Why bring renewable propane to the market?

February 14, 2018 By    

Photo by Allison Barwacz

The article was dated Oct. 7, 2017. The headline read, “California Air Resources Board Issues Lowest Ever Carbon Intensity Score.”

The score was issued for a renewable transportation fuel that can be blended with an existing fossil fuel without any changes to the distribution system or modification of the technology of the vehicle. Unfortunately, the fuel was not propane but renewable natural gas.

In addition, the carbon intensity score, a measure of the carbon impact of a transportation fuel, was lower than electricity by a factor of eight, when used in a vehicle. This is encouraging because it proves that traditional fuels such as natural gas and propane provide a better alternative than electric vehicles.

It is easy to say, “That is a California problem and not an issue that will affect the rest of the United States” or that this only applies to the transportation sector, which is “not part of my business anyway.” However, I respectfully submit that in the future, renewable energy will affect all energy sources and all sectors – agricultural, residential, commercial and transportation – whether we like it or not.

If liquefied petroleum gas, known as propane in the United States, expects to brand itself as a modern “fuel of the future” energy source, it must continually strive to improve its environmental performance and deliver a cost-competitive product to customers. Other energy sources – including electricity, diesel and gasoline – are busily working to add a renewable component to their offerings.

Why not propane?

The most common argument against expending any effort to bring renewable propane to the market is that American production far exceeds demand. The United States exports more than 1.2 billion gallons of propane in any given month. Initially, this argument seems valid and logical. However, the flaw in this logic is that it ignores the opportunity cost of not having renewable propane.

The natural gas industry is vigorously pursuing renewable natural gas despite the newfound abundance of traditional fossil-based natural gas. Nearly all competing energy sources possess a renewable component, and we’re in a race to meet growing environmental demands from policymakers and the public.

In early November, the California Senate passed legislation that would require all power to be generated by renewable energy sources by 2045. Numerous European nations and cities are passing similar laws. If the propane industry had an offering of 20 percent renewable propane and 80 percent fossil propane (R20), we would become a solution for numerous public policy objectives versus a complacent bystander watching other industries surpass us.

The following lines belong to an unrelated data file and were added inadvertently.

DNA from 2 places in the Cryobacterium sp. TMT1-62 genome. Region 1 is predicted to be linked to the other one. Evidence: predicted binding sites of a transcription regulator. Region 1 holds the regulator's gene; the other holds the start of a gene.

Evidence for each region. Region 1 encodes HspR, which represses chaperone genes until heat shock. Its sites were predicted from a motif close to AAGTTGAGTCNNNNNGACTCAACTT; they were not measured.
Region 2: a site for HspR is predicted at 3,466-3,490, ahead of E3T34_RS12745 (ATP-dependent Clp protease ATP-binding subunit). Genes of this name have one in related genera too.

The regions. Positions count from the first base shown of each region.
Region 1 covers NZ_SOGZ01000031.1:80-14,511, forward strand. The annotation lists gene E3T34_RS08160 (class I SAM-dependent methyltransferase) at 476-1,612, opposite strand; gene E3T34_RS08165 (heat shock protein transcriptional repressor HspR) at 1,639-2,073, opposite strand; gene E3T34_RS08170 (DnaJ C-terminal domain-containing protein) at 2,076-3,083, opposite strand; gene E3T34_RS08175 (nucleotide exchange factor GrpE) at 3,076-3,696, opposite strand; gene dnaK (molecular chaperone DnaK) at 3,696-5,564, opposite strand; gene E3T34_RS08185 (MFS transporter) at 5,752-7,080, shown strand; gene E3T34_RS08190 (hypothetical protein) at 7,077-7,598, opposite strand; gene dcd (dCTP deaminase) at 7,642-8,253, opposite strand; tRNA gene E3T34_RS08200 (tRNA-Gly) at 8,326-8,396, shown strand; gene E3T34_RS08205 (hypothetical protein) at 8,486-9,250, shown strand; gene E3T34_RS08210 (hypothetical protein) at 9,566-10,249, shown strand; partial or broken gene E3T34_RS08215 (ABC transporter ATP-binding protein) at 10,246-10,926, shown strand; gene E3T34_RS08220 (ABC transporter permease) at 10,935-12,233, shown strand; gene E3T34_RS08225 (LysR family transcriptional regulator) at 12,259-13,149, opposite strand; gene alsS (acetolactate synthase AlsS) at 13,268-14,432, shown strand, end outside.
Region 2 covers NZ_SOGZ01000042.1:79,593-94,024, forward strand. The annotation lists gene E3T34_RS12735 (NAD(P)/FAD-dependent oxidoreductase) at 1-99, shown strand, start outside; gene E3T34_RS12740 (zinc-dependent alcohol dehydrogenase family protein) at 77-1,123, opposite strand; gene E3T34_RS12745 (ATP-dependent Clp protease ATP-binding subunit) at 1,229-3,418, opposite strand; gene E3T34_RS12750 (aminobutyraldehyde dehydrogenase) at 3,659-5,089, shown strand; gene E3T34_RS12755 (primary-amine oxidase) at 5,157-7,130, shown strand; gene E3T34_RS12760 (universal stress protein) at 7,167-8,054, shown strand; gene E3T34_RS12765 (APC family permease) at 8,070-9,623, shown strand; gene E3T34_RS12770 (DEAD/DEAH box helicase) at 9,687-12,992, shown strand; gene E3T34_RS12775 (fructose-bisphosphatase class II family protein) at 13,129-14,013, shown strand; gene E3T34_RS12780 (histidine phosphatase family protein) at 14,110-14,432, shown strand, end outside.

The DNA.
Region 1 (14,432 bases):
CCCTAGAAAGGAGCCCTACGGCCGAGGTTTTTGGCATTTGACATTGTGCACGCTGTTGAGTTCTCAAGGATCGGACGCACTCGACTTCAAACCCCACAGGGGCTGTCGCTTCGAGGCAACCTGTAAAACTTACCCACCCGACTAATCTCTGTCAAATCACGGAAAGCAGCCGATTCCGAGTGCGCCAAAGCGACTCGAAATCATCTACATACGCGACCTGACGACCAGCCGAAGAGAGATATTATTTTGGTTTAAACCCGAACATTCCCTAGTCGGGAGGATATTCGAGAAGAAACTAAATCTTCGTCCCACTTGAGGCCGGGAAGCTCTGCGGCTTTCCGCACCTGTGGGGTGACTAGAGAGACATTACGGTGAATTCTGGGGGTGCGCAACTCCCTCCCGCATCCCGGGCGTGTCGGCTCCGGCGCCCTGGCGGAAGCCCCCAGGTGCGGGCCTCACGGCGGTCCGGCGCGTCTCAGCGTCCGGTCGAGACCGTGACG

Perhaps the greater opportunity cost is gallon growth. Consider the following example. A small group of propane industry marketers has identified five existing facilities that, combined, could produce about 34 million gallons of renewable propane from production that today is unused waste.

These facilities are producing renewable diesel and jet fuel from dairy and beef tallow feedstocks. Thirty-four million gallons may not seem like much, but when you consider the ratio of R20 propane, 304 million gallons of total propane demand is created – 270 million gallons of fossil propane and 34 million gallons of renewable propane.

In this example, I would offer that 270 million gallons more fossil propane demand growth was created that otherwise would not have been. And there are numerous other opportunities to increase renewable propane production levels.

On the farm, in a zero net energy home, in lawnmowers and vehicles, R20 will enhance sales opportunities for our industry. The perception of our energy source – both from a policy and a consumer standpoint – will be enhanced by having a renewable option. This is not a science project. Propane is an important energy source and we must position ourselves to be on equal footing with competing sources that have renewable solutions.

The U.S. propane industry ignores this opportunity at its own peril. If we expect to grow gallons while ignoring public perception and policymakers’ goals, we risk losing the status as a viable energy source in the future. It is past time that we initiate a serious discussion on renewable propane if we intend to position our energy source as a modern fuel.

Stuart Weidie is the president and CEO of Blossman Gas and the immediate past chairman of the National Propane Gas Association.

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